MBA@UNC Global Immersion: Detroit - Day Two

MBA@UNC Global Immersions are offered four times a year as unique opportunities for students to travel to major domestic and international business destinations with their fellow classmates, participate in engaging discussions with their professors and elite industry leaders, as well as apply what they have learned to real-life problems. At the Detroit immersion, MBA@UNC students participated in one of two tracks: consulting or urban development. Each track provided MBA@UNC students with the opportunity to learn about how Detroit is rebuilding itself into an entrepreneur’s city. Did you miss our account of the first day of the Detroit immersion? Read about the beginning of MBA@UNC’s time in Motor City.


 

On day two of the Detroit immersion, MBA@UNC students went directly to their tracks after breakfast. The urban development track got a taste of urban entrepreneurship and job growth in Detroit from UNC College of Arts and Sciences Professor Emil Malizia and then learned the importance of urban development from Dr. Jim Johnson, the William R. Kenan Jr. Distinguished Professor of Strategy and Entrepreneurship.

Urban Entrepreneurship and Job Growth with Emil Malizia, UNC College of Arts & Sciences

Professor Malizia began his class with a hypothesis: “Within U.S. metro areas, compact urban development will trump decentralized suburban development in the future.” Why? Because capital investment and innovation will seek urban locations, and demographics will favor places with urban amenities.

He went on to discuss two basic theories associated with urban entrepreneurship. There is the Amenity Theory, which claims that cities and downtowns that have amenities attract talent (the creative class). Then there is the Economic Base Theory, which says cities survive and thrive through specialization and trade. Here are some key takeaways from his introduction to urban entrepreneurship and job growth:

  • Successful cities and metro areas have the critical mass and dynamic economic base to generate “agglomeration economies” that will promote future job growth, innovation, entrepreneurship and economic development.
  • Downtowns and locations with urban amenities are becoming the most attractive places for firms especially in the service sectors because they:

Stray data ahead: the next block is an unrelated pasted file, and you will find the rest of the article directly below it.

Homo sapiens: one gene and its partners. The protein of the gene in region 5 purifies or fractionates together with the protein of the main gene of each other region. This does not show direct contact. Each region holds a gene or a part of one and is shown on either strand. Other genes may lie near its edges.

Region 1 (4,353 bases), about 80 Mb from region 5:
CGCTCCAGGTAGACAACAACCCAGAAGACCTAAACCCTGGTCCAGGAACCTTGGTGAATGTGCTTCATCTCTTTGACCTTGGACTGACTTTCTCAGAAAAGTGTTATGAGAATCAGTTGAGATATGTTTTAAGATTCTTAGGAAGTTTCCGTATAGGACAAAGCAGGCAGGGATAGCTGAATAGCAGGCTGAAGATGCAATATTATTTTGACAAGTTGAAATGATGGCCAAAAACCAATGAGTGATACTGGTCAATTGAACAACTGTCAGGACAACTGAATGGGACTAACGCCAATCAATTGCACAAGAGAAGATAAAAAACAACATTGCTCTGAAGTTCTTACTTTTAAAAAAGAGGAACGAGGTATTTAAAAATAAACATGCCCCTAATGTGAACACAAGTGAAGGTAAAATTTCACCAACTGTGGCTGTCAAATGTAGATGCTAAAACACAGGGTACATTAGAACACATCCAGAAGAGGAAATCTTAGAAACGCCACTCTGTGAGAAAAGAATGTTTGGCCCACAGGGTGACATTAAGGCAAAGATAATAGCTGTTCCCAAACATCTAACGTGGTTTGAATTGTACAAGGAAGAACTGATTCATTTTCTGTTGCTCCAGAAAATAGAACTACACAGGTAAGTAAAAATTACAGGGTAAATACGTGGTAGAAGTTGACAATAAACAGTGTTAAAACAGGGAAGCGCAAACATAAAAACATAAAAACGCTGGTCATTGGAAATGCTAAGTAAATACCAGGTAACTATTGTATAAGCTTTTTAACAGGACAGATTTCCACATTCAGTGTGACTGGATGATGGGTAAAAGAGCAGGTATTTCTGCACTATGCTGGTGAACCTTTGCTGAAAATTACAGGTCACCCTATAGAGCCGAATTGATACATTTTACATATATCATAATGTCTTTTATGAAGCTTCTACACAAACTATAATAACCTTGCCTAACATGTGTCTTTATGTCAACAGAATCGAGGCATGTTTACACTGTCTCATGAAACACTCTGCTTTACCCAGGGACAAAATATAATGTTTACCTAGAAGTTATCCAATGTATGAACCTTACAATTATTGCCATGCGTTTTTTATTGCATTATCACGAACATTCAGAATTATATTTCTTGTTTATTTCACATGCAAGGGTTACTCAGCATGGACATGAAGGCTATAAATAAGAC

• Allow more face-to-face interaction.
    • Allow the “collisions” that spawn innovation.
    • Have deep labor pools to attract and retain talent.
    • Have redeveloped older buildings that offer suitable office space.
  • Gen Y and millennials prefer convenience more than ownership and want to work and live in dense, diverse, connected and walkable places.

Halfway through class, Professor Malizia began using Detroit as a case study. He noted interesting facts about Detroit’s past — all of which have had a direct impact on the sustainability of Detroit’s future. Here are the most interesting tidbits he shared:

  • From 1950 to 2005, Detroit lost 29 percent of its housing stock, 52 percent of its population, 55 percent of its employment, and 60 percent of its property tax revenues. How did this decline occur? Detroit was not an attractive place for investment. Detroit could not offer what manufacturing facilities needed.
  • Since 1960, about 14,000 houses have been built in the suburbs annually, whereas 4,000 have been abandoned in Detroit each year.
  • In 2010, the Detroit metro area had 600,000 more housing units than households.

Professor Malizia then transitioned to talking about Detroit today. These are the facts worth remembering:

  • Detroit’s economic base and housing market create anxiety and insecurity for everyone. Detroiters tend to cope with this disrespect in dysfunctional ways through segregation, intolerance and scapegoating.
  • One major cause of Detroit’s housing problems is continued homebuilding in the suburbs. But no legal vehicle exists to dampen the suburban growth machine that continues to overbuild the area. Supply overwhelms demand in Detroit making market-based solutions infeasible.
  • Although each city is unique, research indicates that we can enhance the vibrancy of Detroit in several ways:
    • Provide different housing types, especially affordable housing.
    • Support multiple modes of transportation to promote walking.
    • Add density and compactness to increase critical mass without damaging uniqueness.
    • Preserve iconic buildings, public places and open spaces.
    • Resolve conflicts between different downtown activities with districting.
    • Provide adequate land for the expansion of export services.

The Importance of Urban Development with Jim Johnson, UNC Kenan-Flagler Business School 

After Professor Malizia’s class, Dr. Johnson took over. A passionate academic who kept students engaged throughout the entirety of his class, Dr. Johnson talked about the disruptive demographic and economic trends that have and will continue to have implications for Detroit’s future. Once he completed a trip down memory lane — sharing the story of Detroit’s past complications with urban development — Dr. Johnson finished the class with some key actions the city should take moving forward:

  • Embrace immigrants.
  • Promote encore entrepreneurship.
  • Pursue age-friendly community economic development.
  • Rebrand public education.
  • Incentivize migration.

The Henry Ford Museum 

The day ended with MBA@UNC students building relationships while exploring the Henry Ford Museum. Although most students expected to only see old models of cars, they were pleasantly surprised to also find the bus Rosa Parks refused to give up her seat in, which sparked the Civil Rights movement; an entire exhibit dedicated to The Beatles; as well as the Wienermobile.